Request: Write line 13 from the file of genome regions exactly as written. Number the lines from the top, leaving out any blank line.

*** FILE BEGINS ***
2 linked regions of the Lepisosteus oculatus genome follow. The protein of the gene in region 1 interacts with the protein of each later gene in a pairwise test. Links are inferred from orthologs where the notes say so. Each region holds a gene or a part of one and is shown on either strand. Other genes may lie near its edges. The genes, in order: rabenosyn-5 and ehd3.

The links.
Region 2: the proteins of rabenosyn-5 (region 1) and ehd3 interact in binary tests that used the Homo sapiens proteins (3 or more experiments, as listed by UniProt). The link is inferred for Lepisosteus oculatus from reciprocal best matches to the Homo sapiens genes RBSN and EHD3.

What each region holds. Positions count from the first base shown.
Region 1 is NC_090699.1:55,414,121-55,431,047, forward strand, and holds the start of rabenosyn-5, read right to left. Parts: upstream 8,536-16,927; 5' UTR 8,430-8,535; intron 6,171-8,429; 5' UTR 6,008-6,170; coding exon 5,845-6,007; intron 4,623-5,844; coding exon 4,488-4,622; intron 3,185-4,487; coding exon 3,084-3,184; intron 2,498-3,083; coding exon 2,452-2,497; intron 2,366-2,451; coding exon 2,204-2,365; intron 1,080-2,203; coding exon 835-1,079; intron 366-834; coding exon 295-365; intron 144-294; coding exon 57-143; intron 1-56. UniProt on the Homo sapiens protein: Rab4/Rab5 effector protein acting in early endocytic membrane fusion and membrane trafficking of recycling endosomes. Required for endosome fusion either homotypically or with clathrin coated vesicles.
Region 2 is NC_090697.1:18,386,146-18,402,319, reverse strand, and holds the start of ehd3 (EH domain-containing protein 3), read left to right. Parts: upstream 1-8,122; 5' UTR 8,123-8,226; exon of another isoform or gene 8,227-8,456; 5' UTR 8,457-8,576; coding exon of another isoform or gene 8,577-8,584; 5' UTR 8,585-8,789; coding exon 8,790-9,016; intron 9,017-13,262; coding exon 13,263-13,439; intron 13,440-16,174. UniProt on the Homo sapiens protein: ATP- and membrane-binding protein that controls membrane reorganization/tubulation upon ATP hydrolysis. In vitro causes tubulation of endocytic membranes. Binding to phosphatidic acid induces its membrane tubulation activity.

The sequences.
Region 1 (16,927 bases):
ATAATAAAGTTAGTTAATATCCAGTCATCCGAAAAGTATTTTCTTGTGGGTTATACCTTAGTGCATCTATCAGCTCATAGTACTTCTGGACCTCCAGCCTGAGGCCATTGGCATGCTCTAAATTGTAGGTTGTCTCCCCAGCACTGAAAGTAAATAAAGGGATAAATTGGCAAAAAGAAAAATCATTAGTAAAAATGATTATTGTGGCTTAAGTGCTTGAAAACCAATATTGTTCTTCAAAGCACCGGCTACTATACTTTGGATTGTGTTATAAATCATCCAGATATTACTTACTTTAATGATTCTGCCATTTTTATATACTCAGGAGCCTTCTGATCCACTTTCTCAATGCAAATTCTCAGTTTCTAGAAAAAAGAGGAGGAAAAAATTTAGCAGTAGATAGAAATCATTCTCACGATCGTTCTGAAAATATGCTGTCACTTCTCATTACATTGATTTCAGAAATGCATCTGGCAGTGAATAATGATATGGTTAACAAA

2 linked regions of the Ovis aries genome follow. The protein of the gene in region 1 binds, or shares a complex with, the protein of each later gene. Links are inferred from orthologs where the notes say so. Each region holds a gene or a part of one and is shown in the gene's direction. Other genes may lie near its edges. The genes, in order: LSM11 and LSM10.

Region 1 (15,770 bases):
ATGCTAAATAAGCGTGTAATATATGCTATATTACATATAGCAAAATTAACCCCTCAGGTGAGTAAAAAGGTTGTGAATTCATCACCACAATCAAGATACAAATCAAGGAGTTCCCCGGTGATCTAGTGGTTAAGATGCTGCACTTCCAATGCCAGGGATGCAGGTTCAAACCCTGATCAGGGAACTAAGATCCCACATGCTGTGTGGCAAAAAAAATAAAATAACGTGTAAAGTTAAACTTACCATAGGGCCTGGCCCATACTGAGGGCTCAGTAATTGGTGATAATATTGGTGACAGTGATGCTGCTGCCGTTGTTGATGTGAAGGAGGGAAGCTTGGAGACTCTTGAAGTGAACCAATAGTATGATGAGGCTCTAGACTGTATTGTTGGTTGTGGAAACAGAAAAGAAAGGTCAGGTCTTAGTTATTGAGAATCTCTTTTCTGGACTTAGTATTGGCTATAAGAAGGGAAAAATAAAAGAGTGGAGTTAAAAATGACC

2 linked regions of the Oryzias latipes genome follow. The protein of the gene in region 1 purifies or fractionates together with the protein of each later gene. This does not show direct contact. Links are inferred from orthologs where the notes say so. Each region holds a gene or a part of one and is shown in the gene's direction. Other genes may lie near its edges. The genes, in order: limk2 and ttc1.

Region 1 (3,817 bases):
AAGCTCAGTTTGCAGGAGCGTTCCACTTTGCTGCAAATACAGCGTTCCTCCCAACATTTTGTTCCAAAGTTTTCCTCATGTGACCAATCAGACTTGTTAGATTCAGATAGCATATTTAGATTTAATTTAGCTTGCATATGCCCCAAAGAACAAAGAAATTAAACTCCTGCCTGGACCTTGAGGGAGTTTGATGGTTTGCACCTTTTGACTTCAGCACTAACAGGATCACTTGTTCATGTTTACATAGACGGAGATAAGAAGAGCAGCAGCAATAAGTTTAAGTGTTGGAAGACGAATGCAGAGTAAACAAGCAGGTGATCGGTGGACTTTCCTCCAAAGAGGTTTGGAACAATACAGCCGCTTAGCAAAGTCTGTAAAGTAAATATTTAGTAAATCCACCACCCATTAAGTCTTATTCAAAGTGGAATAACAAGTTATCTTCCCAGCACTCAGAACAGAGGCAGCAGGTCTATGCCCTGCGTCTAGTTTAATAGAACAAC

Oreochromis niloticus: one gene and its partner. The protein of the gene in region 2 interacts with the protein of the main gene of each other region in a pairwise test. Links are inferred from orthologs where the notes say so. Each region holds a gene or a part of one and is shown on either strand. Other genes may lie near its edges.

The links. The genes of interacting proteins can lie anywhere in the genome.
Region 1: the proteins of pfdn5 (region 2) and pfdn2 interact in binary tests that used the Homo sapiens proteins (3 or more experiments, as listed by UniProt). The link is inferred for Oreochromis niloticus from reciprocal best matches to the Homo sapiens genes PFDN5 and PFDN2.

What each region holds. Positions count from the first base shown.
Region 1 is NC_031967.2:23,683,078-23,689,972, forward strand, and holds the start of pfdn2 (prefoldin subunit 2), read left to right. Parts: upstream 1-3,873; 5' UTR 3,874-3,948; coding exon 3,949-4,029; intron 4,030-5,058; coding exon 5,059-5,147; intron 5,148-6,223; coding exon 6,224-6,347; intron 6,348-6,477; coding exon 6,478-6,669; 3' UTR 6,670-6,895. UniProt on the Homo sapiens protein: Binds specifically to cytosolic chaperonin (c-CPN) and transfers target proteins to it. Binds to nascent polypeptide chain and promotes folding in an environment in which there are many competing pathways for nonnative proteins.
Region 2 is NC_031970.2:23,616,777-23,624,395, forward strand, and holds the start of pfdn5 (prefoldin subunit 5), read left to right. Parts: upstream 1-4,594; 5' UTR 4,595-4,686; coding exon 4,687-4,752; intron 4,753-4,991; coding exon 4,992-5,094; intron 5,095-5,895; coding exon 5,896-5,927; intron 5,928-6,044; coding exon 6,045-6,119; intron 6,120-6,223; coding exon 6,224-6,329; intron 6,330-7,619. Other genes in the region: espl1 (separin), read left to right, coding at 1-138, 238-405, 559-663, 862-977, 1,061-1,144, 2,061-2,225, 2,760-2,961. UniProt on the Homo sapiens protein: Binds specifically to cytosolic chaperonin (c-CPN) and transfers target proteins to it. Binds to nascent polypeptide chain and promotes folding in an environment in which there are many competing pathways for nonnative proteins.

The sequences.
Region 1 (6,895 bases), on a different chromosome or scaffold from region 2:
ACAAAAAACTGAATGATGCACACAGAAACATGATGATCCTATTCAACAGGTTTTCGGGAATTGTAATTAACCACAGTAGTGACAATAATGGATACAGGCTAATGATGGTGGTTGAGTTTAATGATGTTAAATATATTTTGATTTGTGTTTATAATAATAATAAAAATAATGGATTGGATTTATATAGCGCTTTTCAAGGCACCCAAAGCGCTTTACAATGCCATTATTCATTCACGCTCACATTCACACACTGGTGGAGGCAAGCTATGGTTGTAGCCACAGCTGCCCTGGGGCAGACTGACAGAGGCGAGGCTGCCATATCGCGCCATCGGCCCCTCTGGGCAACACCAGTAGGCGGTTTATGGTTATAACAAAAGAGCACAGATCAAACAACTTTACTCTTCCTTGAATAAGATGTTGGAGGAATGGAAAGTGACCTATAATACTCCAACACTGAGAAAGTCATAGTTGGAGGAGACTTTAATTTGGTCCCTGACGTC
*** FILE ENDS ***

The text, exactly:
2 linked regions of the Oryzias latipes genome follow. The protein of the gene in region 1 purifies or fractionates together with the protein of each later gene. This does not show direct contact. Links are inferred from orthologs where the notes say so. Each region holds a gene or a part of one and is shown in the gene's direction. Other genes may lie near its edges. The genes, in order: limk2 and ttc1.